Do the new Work at Height Regulations 2005 ban the use of ladders?
The Work at Height Regulations 2005 do not ban ladders. They require that ladders should only be considered where a risk assessment has shown that the use of other more suitable work equipment is not appropriate because of the low risk, and short duration of the task or considerations of where the work is located.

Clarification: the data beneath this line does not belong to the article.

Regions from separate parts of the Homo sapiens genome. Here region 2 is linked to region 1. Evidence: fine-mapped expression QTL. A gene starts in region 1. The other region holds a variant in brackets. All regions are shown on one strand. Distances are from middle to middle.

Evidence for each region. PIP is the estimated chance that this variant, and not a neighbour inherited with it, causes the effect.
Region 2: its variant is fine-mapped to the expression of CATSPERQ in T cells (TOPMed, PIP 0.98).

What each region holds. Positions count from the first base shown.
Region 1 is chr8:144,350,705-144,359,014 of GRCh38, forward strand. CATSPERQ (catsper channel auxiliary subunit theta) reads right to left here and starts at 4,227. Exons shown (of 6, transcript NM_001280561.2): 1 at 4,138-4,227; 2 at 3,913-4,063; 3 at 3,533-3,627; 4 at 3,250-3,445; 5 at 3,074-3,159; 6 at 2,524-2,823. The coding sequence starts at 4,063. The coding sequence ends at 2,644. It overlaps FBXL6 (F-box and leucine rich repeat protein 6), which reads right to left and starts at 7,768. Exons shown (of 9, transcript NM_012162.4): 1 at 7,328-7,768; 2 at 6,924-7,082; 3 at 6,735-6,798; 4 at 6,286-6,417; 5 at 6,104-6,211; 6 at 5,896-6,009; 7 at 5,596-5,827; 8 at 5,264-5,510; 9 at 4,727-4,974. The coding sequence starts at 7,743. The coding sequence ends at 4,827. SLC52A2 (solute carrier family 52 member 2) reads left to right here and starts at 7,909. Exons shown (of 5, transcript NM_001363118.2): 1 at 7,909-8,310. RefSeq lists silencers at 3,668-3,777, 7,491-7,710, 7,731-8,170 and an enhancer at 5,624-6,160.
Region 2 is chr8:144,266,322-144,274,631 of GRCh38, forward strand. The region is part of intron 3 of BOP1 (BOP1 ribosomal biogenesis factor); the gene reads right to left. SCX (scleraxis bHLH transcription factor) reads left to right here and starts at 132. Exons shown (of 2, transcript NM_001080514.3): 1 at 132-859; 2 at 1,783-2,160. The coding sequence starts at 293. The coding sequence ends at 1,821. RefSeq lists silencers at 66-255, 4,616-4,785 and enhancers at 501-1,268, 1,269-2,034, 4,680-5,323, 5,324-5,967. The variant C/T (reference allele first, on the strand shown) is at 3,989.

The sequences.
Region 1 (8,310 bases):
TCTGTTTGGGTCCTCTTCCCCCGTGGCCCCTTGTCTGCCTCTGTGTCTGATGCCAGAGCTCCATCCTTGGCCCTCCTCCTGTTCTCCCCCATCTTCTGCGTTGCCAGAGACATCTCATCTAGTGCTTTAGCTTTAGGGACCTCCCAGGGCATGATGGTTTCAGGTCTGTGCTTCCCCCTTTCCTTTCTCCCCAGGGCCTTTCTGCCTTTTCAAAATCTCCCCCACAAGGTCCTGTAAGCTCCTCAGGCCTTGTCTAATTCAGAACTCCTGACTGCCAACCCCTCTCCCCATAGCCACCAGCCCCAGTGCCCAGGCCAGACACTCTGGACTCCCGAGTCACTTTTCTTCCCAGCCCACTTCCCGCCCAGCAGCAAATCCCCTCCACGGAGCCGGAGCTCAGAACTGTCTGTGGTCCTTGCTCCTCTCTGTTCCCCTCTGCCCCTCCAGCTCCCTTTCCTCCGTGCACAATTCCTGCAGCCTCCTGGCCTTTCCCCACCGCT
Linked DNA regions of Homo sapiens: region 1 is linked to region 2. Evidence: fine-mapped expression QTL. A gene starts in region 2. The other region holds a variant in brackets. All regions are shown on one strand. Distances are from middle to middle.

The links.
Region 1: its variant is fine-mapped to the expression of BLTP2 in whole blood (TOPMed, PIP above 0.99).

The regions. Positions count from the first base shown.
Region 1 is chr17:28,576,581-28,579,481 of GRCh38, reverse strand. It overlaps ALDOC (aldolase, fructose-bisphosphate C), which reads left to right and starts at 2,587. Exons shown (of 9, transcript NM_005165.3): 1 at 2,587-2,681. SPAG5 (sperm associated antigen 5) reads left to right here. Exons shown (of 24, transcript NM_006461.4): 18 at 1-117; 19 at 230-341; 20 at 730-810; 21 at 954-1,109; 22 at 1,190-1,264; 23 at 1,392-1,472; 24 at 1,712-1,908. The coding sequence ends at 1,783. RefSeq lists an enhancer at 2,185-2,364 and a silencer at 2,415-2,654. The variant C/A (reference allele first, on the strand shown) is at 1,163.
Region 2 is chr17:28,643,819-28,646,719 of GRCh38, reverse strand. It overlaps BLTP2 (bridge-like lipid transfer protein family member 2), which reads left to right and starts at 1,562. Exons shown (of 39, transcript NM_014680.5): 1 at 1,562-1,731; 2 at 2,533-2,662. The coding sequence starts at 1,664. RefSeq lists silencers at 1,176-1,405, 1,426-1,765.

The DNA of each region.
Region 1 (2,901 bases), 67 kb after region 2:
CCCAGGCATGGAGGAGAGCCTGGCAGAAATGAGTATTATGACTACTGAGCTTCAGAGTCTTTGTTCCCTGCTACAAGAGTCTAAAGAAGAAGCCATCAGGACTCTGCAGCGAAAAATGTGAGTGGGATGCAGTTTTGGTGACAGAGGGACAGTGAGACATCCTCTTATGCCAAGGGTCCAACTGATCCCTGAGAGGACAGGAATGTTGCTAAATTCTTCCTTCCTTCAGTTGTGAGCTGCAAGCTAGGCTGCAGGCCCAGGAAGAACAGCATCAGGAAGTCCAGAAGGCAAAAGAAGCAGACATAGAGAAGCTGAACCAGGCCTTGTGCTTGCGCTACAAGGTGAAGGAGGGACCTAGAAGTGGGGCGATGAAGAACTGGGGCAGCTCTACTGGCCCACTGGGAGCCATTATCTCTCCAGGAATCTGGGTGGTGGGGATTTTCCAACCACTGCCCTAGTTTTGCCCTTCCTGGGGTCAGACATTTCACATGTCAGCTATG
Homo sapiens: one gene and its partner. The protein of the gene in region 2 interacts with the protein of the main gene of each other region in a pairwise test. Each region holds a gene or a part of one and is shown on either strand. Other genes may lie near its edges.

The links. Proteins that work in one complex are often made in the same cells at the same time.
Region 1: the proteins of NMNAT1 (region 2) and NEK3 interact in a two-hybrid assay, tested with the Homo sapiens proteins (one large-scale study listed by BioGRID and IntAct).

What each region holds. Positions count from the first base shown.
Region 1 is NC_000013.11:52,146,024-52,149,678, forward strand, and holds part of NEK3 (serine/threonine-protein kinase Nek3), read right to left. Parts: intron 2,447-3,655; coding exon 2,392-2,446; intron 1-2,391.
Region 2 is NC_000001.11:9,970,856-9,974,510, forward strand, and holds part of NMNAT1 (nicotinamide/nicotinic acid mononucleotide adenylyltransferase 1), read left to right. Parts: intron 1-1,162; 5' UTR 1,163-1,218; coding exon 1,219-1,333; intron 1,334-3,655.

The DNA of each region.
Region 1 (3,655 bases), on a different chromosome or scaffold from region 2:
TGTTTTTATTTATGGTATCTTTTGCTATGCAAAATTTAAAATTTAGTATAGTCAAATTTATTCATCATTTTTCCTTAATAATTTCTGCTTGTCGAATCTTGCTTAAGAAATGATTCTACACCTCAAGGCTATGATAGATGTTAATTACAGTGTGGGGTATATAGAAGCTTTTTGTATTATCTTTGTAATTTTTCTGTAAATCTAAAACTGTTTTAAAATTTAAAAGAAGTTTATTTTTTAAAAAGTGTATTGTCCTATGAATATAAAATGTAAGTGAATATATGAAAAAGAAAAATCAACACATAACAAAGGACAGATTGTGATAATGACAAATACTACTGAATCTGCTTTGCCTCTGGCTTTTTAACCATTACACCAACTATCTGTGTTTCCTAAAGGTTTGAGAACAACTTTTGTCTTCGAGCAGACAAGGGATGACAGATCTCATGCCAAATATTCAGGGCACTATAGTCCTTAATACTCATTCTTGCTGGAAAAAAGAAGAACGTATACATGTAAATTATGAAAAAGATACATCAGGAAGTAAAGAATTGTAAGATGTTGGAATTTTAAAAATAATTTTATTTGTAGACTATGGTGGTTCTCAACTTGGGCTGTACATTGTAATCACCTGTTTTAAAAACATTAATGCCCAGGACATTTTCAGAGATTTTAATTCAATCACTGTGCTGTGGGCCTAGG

HSC accepts the practicalities of the use of ladders for work at height, and the fact that they are commonly used in a wide variety of situations. Ladders are used in almost all employment sectors, sometimes for purposes other than those for which they were designed. Schedule 6 of the Work at Height Regulations 2005 deals with the requirements for ladders and states: ’Schedule 6 Requirements for Ladders: Every employer shall ensure that a ladder is used for work at height only if a risk assessment under regulation 3 of the Management Regulations has demonstrated that the use of more suitable work equipment is not justified because of the low risk and - the short duration of use; or existing features on site which he cannot alter. Any surface upon which a ladder rests shall be stable, firm, of sufficient strength and of suitable composition safely to support the ladder so that its rungs or steps remain horizontal, and any loading intended to be placed on it. A ladder shall be so positioned as to ensure its stability during use. A suspended ladder shall be attached in a secure manner and so that, with the exception of a flexible ladder, it cannot be displaced and swinging is prevented. A portable ladder shall be prevented from slipping during use by - securing the stiles at or near their upper or lower ends; an effective anti-slip or other effective stability device; or any other arrangement of equivalent effectiveness. A ladder used for access shall be long enough to protrude sufficiently above the place of landing to which it provides access, unless other measures have been taken to ensure a firm handhold. No interlocking or extension ladder shall be used unless its sections are prevented from moving relative to each other while in use. A mobile ladder shall be prevented from moving before it is stepped on. Where a ladder or run of ladders rises a vertical distance of 9 metres or more above its base, there shall, where reasonably practicable, be provided at suitable intervals sufficient safe landing areas or rest platforms. Every ladder shall be used in such a way that - a secure handhold and secure support are always available to the user; and the user can maintain a safe handhold when carrying a load unless, in the case of a step ladder, the maintenance of a handhold is not practicable when a load is carried, and a risk assessment under regulation 3 of the Management Regulations has demonstrated that the use of a stepladder is justified because of - the low risk; and the short duration of use.’ Reference: Work at Height Regulations 2005. The Statutory Instrument can be downloaded from [The Working at Height Regulations 2005: A brief guide](http://www.hse.gov.uk/pubns/indg401.htm) (INDG401). Alternatively, hard copies are available from HSE Books.